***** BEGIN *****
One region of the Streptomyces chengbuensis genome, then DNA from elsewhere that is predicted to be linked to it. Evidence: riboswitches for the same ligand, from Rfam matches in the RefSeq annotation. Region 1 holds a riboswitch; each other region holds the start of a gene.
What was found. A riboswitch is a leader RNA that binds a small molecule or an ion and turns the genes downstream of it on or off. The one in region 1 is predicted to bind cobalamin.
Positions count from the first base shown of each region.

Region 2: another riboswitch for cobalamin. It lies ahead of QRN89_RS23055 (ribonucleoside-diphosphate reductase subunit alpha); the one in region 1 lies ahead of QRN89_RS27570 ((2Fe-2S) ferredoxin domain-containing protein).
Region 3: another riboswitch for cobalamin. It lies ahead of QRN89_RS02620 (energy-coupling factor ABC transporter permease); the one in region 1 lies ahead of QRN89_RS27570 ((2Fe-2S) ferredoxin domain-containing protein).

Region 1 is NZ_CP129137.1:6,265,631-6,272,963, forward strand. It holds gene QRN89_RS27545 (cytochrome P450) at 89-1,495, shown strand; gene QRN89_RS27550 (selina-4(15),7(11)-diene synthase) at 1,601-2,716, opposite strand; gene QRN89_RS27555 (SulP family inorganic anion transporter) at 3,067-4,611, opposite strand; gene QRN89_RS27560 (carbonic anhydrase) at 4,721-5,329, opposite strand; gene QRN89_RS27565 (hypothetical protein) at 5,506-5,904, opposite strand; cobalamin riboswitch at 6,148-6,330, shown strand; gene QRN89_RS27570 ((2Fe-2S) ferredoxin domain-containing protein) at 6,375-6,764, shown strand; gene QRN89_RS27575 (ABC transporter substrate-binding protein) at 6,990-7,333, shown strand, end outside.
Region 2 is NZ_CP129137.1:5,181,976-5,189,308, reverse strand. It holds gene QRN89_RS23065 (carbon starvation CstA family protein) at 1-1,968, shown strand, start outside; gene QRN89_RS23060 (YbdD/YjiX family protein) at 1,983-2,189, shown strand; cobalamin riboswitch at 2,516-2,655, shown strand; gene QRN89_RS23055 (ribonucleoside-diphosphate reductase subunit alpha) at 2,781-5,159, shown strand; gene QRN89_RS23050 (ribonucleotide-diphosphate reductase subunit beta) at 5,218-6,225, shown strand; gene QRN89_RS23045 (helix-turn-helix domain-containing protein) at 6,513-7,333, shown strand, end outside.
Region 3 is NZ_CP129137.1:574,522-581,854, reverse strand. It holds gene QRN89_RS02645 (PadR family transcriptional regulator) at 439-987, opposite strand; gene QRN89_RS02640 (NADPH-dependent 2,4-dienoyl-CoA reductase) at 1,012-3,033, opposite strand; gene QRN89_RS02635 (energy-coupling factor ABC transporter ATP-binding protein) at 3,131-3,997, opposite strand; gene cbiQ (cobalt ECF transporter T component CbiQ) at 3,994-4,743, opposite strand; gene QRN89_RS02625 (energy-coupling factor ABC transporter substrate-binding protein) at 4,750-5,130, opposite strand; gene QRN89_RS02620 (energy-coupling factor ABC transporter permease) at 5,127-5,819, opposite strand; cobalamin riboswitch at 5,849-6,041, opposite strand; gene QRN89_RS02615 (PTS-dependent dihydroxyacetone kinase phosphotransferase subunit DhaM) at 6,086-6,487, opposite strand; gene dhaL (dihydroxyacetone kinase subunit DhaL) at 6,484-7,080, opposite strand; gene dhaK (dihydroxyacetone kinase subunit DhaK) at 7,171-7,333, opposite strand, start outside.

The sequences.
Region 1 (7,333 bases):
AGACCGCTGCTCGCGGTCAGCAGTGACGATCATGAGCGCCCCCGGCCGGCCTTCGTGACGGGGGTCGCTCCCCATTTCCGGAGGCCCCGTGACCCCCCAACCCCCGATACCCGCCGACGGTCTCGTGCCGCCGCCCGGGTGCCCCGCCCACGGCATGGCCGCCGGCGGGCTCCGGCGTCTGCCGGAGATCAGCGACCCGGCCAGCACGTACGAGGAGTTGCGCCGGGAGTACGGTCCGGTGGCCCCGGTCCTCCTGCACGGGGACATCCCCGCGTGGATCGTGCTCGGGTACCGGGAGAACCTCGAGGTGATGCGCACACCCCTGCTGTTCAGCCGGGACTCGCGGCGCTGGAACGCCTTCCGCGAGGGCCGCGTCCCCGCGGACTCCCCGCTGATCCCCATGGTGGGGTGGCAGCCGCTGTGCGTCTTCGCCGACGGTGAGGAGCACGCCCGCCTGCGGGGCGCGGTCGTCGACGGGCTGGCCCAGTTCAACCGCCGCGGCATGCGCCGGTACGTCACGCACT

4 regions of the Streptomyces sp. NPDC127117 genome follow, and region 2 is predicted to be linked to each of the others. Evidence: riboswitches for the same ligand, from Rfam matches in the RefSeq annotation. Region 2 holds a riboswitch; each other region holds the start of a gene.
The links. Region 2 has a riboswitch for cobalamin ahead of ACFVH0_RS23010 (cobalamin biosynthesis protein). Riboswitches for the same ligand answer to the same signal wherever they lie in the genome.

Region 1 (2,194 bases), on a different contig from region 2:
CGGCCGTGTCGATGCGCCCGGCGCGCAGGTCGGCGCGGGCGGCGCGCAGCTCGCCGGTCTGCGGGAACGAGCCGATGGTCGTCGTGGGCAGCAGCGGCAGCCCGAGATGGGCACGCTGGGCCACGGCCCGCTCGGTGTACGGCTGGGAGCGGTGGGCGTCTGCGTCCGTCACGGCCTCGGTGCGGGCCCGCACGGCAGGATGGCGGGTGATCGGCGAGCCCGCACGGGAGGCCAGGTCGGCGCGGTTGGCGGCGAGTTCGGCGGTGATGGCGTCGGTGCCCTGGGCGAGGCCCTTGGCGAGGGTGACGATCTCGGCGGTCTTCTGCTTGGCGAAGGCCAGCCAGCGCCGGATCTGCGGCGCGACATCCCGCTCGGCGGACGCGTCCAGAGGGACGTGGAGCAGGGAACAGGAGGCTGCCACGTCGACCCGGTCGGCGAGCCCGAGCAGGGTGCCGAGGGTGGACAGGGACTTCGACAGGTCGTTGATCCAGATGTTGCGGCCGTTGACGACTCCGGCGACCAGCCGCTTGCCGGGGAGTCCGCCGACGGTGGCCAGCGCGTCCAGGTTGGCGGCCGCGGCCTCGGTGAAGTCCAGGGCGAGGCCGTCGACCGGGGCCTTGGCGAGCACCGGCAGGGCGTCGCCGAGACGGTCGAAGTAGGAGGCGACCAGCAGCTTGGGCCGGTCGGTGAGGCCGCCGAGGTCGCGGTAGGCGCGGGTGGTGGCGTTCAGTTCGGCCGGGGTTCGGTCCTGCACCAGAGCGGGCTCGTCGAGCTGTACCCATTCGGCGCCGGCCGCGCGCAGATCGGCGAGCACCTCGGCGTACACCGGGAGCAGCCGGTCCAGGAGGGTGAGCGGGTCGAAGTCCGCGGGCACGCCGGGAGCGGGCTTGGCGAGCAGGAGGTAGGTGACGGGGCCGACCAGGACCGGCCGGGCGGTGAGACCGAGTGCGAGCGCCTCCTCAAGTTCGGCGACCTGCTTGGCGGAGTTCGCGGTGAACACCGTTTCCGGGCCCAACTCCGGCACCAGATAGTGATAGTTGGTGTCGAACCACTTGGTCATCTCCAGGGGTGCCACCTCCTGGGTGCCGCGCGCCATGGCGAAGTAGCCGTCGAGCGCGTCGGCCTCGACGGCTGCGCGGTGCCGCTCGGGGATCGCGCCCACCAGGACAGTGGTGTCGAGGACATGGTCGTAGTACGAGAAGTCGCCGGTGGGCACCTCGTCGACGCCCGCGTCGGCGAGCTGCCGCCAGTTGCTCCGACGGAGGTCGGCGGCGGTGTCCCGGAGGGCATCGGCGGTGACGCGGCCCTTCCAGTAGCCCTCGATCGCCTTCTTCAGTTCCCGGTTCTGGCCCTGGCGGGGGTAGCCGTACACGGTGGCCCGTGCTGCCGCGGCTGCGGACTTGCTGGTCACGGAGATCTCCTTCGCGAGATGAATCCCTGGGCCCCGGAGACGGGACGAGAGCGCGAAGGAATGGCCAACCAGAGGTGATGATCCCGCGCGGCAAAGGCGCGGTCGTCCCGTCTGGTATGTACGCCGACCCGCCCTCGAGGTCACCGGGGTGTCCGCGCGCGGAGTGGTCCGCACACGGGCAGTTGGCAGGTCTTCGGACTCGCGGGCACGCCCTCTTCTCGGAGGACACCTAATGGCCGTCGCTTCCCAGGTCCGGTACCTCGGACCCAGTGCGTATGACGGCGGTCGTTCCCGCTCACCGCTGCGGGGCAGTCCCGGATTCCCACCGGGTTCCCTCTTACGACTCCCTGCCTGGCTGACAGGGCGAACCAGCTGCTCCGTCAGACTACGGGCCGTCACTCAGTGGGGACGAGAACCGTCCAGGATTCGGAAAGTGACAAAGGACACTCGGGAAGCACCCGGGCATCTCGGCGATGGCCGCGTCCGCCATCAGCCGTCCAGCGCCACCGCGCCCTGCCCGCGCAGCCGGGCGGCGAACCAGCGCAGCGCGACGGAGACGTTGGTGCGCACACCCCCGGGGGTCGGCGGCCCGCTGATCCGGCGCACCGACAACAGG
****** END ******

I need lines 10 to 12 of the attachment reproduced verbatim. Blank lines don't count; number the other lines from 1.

Region 1 (7,333 bases):
AGACCGCTGCTCGCGGTCAGCAGTGACGATCATGAGCGCCCCCGGCCGGCCTTCGTGACGGGGGTCGCTCCCCATTTCCGGAGGCCCCGTGACCCCCCAACCCCCGATACCCGCCGACGGTCTCGTGCCGCCGCCCGGGTGCCCCGCCCACGGCATGGCCGCCGGCGGGCTCCGGCGTCTGCCGGAGATCAGCGACCCGGCCAGCACGTACGAGGAGTTGCGCCGGGAGTACGGTCCGGTGGCCCCGGTCCTCCTGCACGGGGACATCCCCGCGTGGATCGTGCTCGGGTACCGGGAGAACCTCGAGGTGATGCGCACACCCCTGCTGTTCAGCCGGGACTCGCGGCGCTGGAACGCCTTCCGCGAGGGCCGCGTCCCCGCGGACTCCCCGCTGATCCCCATGGTGGGGTGGCAGCCGCTGTGCGTCTTCGCCGACGGTGAGGAGCACGCCCGCCTGCGGGGCGCGGTCGTCGACGGGCTGGCCCAGTTCAACCGCCGCGGCATGCGCCGGTACGTCACGCACT

4 regions of the Streptomyces sp. NPDC127117 genome follow, and region 2 is predicted to be linked to each of the others. Evidence: riboswitches for the same ligand, from Rfam matches in the RefSeq annotation. Region 2 holds a riboswitch; each other region holds the start of a gene.